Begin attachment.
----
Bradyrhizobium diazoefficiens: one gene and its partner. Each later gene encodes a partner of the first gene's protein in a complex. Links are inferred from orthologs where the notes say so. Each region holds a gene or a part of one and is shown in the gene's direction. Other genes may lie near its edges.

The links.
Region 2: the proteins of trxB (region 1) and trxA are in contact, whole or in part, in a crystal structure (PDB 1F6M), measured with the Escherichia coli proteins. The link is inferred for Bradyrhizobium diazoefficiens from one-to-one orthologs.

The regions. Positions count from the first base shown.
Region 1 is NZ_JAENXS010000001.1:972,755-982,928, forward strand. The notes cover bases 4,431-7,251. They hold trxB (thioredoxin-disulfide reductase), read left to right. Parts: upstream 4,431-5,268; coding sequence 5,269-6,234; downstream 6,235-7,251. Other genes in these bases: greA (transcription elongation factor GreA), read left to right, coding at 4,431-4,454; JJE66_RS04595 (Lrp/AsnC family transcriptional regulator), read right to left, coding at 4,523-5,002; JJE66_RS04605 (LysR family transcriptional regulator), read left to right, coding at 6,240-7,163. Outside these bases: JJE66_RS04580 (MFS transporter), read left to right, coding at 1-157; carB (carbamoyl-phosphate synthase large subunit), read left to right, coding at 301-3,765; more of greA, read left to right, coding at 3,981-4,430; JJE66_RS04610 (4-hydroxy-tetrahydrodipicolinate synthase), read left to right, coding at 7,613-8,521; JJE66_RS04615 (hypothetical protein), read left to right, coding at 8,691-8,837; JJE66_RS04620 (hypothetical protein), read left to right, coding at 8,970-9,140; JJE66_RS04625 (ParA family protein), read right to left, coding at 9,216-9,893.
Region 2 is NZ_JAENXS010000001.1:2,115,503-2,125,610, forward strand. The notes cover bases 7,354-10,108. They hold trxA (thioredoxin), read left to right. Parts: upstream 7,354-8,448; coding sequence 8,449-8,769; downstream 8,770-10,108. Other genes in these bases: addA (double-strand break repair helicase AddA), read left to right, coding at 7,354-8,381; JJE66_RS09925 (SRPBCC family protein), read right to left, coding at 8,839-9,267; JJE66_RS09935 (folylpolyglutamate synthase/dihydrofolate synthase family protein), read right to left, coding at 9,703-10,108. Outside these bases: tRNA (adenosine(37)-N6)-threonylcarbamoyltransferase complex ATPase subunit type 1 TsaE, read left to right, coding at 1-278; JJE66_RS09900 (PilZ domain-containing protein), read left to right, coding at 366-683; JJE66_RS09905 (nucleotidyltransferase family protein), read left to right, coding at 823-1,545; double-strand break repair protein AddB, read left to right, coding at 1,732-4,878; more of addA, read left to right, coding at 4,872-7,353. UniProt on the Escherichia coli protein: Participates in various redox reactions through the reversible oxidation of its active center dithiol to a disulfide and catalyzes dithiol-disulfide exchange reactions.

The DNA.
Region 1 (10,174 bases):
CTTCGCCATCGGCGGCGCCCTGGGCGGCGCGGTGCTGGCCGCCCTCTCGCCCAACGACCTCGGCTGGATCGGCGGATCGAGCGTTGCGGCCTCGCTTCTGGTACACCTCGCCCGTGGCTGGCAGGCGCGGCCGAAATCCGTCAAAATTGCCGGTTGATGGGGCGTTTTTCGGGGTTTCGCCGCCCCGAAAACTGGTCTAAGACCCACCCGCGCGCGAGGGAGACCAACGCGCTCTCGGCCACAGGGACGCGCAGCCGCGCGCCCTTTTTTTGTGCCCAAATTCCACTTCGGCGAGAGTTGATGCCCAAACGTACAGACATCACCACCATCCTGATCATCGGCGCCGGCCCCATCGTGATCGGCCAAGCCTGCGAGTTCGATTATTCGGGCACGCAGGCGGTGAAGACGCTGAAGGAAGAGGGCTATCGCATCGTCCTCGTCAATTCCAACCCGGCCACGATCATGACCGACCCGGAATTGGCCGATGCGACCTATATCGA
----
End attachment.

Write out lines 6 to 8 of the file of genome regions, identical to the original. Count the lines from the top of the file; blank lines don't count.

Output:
Region 2 is NZ_JAENXS010000001.1:2,115,503-2,125,610, forward strand. The notes cover bases 7,354-10,108. They hold trxA (thioredoxin), read left to right. Parts: upstream 7,354-8,448; coding sequence 8,449-8,769; downstream 8,770-10,108. Other genes in these bases: addA (double-strand break repair helicase AddA), read left to right, coding at 7,354-8,381; JJE66_RS09925 (SRPBCC family protein), read right to left, coding at 8,839-9,267; JJE66_RS09935 (folylpolyglutamate synthase/dihydrofolate synthase family protein), read right to left, coding at 9,703-10,108. Outside these bases: tRNA (adenosine(37)-N6)-threonylcarbamoyltransferase complex ATPase subunit type 1 TsaE, read left to right, coding at 1-278; JJE66_RS09900 (PilZ domain-containing protein), read left to right, coding at 366-683; JJE66_RS09905 (nucleotidyltransferase family protein), read left to right, coding at 823-1,545; double-strand break repair protein AddB, read left to right, coding at 1,732-4,878; more of addA, read left to right, coding at 4,872-7,353. UniProt on the Escherichia coli protein: Participates in various redox reactions through the reversible oxidation of its active center dithiol to a disulfide and catalyzes dithiol-disulfide exchange reactions.

The DNA.
Region 1 (10,174 bases):